The aim of the study was to evaluate vitamin D status and effects of vitamin D intervention on bone mineral density (BMD) and content (BMC) in children with fair and dark skin in Sweden during winter.Methods:
In a 2-center prospective double-blinded randomized intervention study 5- to 7-year-old children (n = 206) with fair and dark skin in Sweden (55°N–63°N) received daily vitamin D supplements of 25 μg, 10 μg, or placebo (2 μg) during 3 winter months. We measured BMD and BMC for total body (TB), total body less head (TBLH), femoral neck (FN), and spine at baseline and 4 months later. Intake of vitamin D and calcium, serum 25-hydroxy vitamin D (S-25[OH]D), and related parameters were analyzed.Results:
Despite lower S-25(OH)D in dark than fair-skinned children, BMD of TB (P = 0.012) and TBLH (P = 0.002) and BMC of TBLH (P = 0.04) were higher at baseline and follow-up in those with dark skin. Delta (Δ) BMD and BMC of TB and TBLH did not differ between intervention and placebo groups, but FN-BMC increased more among dark-skinned children in the 25 μg (P = 0.038) and 10 μg (P = 0.027) groups compared to placebo. We found no associations between Δ S-25(OH)D, P-parathyroid hormone, P-alkaline phosphatase, and Δ BMD and BMC, respectively.Conclusions:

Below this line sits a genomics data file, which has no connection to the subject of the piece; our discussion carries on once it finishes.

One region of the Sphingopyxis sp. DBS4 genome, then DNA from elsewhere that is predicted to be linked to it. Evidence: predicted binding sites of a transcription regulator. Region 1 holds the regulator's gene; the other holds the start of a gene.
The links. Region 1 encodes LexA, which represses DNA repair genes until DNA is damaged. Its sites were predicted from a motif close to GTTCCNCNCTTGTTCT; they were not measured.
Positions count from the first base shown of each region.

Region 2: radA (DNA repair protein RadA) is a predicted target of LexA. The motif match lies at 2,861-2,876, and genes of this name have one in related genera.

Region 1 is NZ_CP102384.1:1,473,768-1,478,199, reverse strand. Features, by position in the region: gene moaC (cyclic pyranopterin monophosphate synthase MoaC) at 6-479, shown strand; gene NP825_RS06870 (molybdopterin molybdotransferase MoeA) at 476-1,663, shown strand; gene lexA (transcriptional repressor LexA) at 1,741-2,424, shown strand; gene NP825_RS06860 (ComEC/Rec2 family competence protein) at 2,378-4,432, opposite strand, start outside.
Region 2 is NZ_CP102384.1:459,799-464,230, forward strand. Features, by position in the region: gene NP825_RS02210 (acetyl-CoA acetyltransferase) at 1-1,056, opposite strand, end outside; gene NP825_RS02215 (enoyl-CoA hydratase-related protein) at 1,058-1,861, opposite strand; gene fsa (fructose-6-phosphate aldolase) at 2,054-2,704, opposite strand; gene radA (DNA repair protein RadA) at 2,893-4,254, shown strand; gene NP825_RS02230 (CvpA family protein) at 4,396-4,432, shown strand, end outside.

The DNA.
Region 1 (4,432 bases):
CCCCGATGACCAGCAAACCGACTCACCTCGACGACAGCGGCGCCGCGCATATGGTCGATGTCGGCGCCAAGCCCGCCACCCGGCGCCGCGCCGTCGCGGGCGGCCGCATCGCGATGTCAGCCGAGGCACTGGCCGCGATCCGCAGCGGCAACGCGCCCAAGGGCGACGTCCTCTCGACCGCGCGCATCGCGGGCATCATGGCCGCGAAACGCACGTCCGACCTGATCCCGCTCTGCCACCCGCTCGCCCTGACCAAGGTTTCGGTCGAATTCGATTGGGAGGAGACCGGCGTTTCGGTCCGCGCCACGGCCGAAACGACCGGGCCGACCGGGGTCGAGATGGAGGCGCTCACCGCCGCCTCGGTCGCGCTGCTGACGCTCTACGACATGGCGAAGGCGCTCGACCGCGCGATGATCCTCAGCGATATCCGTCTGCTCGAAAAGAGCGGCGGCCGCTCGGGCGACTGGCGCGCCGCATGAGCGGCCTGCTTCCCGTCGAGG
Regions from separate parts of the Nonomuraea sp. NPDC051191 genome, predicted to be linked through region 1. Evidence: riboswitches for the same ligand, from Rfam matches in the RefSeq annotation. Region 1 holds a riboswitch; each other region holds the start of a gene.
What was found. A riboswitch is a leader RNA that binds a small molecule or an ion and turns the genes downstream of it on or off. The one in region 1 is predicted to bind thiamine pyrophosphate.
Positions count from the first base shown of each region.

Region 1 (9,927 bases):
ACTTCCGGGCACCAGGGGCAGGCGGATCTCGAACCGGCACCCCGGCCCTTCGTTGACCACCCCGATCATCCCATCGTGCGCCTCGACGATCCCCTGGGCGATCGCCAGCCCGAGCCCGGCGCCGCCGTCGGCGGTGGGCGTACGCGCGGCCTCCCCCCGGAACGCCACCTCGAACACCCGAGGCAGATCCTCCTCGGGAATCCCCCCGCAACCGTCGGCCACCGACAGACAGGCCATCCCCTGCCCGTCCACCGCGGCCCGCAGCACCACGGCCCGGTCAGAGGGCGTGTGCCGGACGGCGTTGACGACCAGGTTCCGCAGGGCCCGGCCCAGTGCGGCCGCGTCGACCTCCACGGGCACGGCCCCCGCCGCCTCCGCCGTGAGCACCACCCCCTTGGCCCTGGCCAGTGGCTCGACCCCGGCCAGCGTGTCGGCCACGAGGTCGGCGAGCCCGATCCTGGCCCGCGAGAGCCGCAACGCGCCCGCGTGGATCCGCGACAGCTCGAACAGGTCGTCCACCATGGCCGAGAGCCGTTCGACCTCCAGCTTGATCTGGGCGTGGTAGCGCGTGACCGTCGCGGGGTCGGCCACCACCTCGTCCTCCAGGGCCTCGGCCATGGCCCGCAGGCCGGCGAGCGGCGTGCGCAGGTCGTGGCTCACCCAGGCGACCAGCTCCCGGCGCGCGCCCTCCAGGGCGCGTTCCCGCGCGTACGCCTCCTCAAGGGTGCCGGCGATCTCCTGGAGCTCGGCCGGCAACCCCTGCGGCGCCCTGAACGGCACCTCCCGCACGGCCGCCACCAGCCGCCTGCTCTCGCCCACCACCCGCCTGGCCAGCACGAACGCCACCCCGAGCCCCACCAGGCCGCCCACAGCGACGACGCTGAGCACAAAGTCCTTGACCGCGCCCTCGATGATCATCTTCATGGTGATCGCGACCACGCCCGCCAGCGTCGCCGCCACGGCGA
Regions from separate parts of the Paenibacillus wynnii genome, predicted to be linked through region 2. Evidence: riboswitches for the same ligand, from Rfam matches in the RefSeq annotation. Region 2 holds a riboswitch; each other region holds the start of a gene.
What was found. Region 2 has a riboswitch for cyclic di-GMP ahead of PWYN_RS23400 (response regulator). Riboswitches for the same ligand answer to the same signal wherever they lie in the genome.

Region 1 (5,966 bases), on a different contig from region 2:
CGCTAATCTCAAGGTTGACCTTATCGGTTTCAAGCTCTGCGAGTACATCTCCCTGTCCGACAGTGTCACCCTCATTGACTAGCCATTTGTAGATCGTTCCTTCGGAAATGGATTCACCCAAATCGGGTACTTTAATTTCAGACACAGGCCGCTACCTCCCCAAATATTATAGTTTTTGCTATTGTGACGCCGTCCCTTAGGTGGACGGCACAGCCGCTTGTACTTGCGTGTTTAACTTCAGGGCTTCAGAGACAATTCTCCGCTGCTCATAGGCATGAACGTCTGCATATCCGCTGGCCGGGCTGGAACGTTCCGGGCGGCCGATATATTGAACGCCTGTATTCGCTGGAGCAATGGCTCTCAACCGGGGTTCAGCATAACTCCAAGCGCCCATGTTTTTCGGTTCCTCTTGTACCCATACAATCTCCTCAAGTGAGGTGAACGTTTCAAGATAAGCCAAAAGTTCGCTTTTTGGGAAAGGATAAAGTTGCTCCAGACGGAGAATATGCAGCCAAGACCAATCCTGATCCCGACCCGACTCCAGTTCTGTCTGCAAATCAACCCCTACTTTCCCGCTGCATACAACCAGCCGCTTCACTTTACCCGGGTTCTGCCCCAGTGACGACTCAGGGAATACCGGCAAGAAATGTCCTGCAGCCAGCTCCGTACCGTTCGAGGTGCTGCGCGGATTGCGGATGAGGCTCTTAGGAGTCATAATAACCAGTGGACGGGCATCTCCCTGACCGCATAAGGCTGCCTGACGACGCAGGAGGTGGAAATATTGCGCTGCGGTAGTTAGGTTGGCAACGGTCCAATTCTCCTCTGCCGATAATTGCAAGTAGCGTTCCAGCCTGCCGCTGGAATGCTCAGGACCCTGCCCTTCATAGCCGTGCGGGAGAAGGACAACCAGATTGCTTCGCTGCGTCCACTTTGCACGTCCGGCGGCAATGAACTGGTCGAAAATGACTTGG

BMD and BMC remained higher in dark- than fair-skinned children despite lower vitamin D status. Even though no difference in general was found in BMD or BMC after vitamin D intervention, the increase in FN-BMC in dark-skinned children may suggest an influence on bone in those with initially insufficient vitamin D status.